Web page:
Faculty Book Looks at the Past, Personal and Cultural

Ryan Lizardi BookIn some form or another, we all look back on the past, but Assistant Professor of Digital Media Ryan Lizardi makes it his mission to look at how we get caught in the thralls of nostalgia, and how clear the vision of our own past is. In his new book, Mediated Nostalgia: Individual Memory and Contemporary Mass Media, published by Lexington Books, Lizardi tackles the media’s current obsession with nostalgia and how it presents the past to us in an individualized and idealized form.

Released in November 2014, Lizardi’s work posits that the cultural implication of constantly returning to nostalgia is an increasing reliance on defining who we are, both as individuals and as a society, based on the media we consumed in our youth. It’s a popular tactic for the media industry, and taking a look at film, literature, television and video games, Lizardi explains why it’s also problematic.

“The book deals with a lot of different media, from television shows set in bygone eras to film remakes of countless classics from the 1970s and 1980s,” Lizardi says. “It is all about how media companies try to exploit and capitalize on what different generations loved when they were children by continually revisiting these same media texts over and over.”

The idea for the book came directly from Lizardi’s research interests in the way media plays a role in our own reflections on the past. According to Lizardi, media messages drive people to believe they loved what they did in their personal past and the past of popular culture, creating an illusion of a shared connection.

He says the media wants people to long for something they had when they are young, and are constantly telling audiences that it is important to always be looking back. That explains why the consumer marketplace offers a constant stream of repackaged material such as special edition DVD box sets, classic Fisher Price toys relabeled as “Fisher Price Classics” and television shows based around the need to visit the past. It also accounts, Lizardi says, for why movie studios reboot their franchises, starting their stories from scratch with new casts and settings, just a few short years after the last film, such as the short, five-year window between the relaunch of Sony’s Spider-Man franchise.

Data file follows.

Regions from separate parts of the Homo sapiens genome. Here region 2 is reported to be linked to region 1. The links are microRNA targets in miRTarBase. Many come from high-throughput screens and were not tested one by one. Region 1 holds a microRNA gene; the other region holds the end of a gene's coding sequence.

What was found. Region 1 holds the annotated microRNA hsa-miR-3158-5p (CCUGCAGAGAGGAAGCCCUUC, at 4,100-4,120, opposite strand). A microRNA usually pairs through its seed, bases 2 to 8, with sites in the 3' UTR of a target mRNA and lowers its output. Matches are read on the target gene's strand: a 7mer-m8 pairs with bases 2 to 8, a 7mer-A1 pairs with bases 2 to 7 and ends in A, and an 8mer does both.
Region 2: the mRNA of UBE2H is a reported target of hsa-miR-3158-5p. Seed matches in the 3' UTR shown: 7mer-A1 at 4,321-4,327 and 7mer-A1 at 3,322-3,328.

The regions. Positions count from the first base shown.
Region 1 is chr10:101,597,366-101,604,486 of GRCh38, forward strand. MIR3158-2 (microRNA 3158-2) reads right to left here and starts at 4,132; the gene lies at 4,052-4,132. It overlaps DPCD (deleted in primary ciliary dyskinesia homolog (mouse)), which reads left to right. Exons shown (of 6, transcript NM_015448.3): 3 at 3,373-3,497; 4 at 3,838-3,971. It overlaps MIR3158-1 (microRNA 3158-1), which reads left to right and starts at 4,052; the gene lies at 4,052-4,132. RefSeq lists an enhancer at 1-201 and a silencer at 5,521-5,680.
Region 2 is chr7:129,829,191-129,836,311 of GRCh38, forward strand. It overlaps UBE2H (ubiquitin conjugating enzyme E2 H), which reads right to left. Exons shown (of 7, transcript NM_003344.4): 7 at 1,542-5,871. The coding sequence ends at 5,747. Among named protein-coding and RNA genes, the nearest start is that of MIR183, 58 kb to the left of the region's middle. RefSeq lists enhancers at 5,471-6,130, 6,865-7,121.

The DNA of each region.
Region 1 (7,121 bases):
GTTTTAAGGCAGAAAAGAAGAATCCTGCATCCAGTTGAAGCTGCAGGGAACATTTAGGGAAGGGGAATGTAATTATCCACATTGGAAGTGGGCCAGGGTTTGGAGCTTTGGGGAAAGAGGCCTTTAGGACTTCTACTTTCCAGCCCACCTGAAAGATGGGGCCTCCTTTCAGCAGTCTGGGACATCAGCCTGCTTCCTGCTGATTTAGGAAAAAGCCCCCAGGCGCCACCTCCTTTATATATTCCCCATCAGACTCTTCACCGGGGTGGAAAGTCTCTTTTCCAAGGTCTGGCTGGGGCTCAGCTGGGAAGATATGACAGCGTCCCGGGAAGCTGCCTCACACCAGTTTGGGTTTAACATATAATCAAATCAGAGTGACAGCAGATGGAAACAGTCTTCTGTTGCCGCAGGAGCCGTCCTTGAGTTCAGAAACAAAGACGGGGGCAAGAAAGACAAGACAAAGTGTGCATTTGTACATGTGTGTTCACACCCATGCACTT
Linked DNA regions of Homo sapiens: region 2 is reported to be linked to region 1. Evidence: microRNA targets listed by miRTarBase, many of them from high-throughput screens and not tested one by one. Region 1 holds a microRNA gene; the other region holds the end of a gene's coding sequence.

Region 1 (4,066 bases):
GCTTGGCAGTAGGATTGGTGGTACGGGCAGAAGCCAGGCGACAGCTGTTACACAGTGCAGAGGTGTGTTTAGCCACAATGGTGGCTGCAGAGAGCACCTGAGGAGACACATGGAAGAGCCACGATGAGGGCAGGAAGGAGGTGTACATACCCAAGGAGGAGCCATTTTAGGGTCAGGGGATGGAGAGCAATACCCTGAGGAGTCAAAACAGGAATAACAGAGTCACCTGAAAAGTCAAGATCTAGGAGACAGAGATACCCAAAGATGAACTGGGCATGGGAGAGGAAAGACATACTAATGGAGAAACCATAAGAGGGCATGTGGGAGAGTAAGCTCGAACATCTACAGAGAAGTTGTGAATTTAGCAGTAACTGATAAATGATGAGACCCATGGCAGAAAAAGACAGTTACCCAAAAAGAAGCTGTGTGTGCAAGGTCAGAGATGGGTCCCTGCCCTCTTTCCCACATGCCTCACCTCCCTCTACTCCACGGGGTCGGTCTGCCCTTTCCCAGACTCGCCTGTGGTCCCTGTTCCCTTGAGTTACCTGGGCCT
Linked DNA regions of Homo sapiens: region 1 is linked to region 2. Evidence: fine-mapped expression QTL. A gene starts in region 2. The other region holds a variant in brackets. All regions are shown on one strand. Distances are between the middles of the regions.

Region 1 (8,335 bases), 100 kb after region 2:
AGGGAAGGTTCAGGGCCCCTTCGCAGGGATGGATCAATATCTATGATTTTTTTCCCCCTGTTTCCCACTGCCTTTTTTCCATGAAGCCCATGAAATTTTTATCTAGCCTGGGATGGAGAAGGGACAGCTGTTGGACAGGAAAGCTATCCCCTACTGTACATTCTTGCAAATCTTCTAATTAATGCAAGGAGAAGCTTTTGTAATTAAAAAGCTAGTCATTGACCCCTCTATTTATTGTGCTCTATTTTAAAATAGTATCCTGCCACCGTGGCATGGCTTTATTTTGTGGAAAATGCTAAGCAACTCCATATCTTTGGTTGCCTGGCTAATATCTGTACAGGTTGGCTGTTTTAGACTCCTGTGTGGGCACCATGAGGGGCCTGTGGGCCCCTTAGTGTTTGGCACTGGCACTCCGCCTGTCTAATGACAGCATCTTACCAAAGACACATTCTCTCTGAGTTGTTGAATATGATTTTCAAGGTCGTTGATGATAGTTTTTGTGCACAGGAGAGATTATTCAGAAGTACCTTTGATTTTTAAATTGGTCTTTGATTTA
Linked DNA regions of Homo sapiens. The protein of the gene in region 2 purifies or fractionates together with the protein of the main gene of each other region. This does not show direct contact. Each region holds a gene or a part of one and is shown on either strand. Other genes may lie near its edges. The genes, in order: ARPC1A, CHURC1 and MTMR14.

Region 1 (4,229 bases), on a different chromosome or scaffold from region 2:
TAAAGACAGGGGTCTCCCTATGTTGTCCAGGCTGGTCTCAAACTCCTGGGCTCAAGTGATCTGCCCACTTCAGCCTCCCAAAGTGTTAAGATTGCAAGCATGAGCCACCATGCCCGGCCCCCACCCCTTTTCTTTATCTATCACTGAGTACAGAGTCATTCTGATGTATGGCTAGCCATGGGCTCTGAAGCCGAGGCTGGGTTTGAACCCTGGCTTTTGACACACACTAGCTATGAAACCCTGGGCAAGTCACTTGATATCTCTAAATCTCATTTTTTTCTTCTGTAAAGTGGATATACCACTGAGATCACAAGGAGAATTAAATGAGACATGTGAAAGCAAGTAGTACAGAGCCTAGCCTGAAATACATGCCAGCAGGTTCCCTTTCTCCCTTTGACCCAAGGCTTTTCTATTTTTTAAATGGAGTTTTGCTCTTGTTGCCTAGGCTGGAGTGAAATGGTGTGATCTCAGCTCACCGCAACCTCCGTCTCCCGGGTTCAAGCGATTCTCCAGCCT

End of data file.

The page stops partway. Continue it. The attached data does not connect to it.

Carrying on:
“I found a lot of my smaller projects contained notions about nostalgia and how media asks us to think about the past. Bringing together these smaller elements and trying to posit generalized and broader trends was probably the most interesting part of the whole process.”

While it means less need for original material by media producers, it keeps audiences constantly out of the present and looking to their past for comfort and satisfaction, even if it’s a romanticized past that never truly existed.

“After taking a breath, I would love to follow this research path to further try and understand how media asks us to think about and remember the past. This might entail another book that looks at future mediated nostalgia trends, because they are always changing, but I am also finding myself interested in the idea that decisions about how the past is digitally archived are increasingly being made for us as consumers. Not that we were able to pick which films and games were remade in the past, but that technologies like Netflix and YouTube often choose which media texts from the past are able to be replayed and remembered.”

“Mediated Nostalgia: Individual Memory and Contemporary Mass Media” is available on Amazon.com.

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